CAIRO | The past frequently collides with the present in Cairo, with traffic snarling next to ancient sites.
Cars in the city can take a beating — between soaring temperatures, insidious desert dust and the crowded streets. Classic models are not uncommon, but they often languish in dusty alleys or garages. One man, however, has decided to try to preserve a slice of Egypt’s four-wheeled history.
Car collector Mohamed Wahdan says he has accumulated more than 250 vintage, antique and classic cars. Most of them he discovered inside the country.
A fleet of this size would rank him among the world’s top classic car collectors. Experts typically classify vehicles as vintage, antique or classic depending on their year of production.
The 52-year-old Wahdan runs a tourist company taking visitors to Egypt’s famous landmarks. But he’s devoted to his hobby. He owns several different garages to keep all of them, and employs a full time team of mechanics for maintenance.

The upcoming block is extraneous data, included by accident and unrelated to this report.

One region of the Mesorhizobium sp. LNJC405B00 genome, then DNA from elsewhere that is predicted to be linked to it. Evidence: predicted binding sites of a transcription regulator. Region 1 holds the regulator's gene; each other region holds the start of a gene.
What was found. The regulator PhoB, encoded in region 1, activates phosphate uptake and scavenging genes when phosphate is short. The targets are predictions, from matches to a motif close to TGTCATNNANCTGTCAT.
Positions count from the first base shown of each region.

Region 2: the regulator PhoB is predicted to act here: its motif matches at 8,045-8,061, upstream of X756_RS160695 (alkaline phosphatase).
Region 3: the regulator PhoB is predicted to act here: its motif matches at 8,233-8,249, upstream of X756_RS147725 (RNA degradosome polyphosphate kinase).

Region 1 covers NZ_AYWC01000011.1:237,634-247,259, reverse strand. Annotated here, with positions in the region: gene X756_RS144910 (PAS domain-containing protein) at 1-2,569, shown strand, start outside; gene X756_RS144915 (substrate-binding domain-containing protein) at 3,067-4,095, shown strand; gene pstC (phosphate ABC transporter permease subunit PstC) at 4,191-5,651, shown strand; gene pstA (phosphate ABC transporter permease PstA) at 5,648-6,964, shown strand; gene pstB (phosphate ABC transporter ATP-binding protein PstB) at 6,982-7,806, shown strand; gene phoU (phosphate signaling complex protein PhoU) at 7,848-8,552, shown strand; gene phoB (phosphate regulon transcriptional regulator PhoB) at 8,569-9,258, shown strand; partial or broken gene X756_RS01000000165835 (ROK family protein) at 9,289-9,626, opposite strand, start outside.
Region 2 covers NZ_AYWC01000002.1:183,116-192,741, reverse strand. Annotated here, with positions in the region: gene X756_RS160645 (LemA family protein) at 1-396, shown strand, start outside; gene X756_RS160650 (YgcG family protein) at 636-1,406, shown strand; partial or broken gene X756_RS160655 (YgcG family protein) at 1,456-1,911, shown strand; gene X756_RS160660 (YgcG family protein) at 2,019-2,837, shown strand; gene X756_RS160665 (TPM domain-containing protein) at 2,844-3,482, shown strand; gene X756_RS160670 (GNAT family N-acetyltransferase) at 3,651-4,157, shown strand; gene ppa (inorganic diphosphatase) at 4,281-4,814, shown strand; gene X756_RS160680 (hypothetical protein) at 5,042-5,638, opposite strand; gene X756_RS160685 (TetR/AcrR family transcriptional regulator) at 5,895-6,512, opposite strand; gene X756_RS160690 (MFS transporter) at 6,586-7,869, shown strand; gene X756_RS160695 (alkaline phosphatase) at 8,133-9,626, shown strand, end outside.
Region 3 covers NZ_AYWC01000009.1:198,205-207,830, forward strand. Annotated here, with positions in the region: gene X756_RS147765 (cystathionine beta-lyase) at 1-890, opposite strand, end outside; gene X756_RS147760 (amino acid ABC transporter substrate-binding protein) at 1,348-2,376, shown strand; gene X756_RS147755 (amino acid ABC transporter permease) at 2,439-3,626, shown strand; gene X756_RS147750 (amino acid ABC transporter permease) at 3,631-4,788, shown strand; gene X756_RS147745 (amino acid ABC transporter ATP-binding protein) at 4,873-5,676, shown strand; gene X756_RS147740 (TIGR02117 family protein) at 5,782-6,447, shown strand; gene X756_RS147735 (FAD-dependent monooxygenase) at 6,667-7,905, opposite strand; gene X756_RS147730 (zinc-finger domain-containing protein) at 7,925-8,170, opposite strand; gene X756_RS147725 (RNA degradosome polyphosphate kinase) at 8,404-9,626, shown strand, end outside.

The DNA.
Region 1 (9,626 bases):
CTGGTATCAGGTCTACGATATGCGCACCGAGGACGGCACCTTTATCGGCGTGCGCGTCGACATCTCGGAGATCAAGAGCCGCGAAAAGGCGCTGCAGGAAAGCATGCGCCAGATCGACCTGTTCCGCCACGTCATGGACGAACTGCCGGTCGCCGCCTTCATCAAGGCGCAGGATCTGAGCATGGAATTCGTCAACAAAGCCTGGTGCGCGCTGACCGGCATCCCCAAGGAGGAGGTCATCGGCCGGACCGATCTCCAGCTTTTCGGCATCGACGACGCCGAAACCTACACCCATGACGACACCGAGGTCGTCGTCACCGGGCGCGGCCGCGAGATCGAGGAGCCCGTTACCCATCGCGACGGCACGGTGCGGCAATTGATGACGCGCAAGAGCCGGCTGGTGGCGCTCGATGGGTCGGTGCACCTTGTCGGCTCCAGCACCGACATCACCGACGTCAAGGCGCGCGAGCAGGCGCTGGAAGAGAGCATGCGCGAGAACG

He says one of the challenges is in getting the cars license plates. Government employees often aren’t sure how to classify them.
Wahdan’s oldest, a 1924 Model T Ford that belonged to Egypt’s last monarch, King Farouk, is a museum piece, complete with a velvet rope to mark its parking place in his garage.
The country’s layered history makes it a treasure trove for antiques. Egypt, a former British protectorate, was a destination for Europeans in the late 19th Century and the first half of the 20th century. Italian, Greek, and Jewish communities once flourished in Cairo and the Mediterranean city of Alexandria. Its historic markets, or souqs, sell many reminders of times gone by, replicas and genuine.
Wahdan has collected many of them. Rotary-dial telephones, gramophones, and old newspapers and stamps also fascinate him.
Recently, his cars have also made a name for themselves, with one appearing in a TV series set in the 1930s. He’s noticed that interest in car collecting is growing among Egyptians, as more flock to classic car shows where his vehicles are displayed.
One of his dearest items is his first purchase, a 1970s Mercedes. Like his other cars, he doesn’t drive it often. But he says he would never sell any of his collection.
“Anyone who is passionate about those cars is unable to do without them,” he said.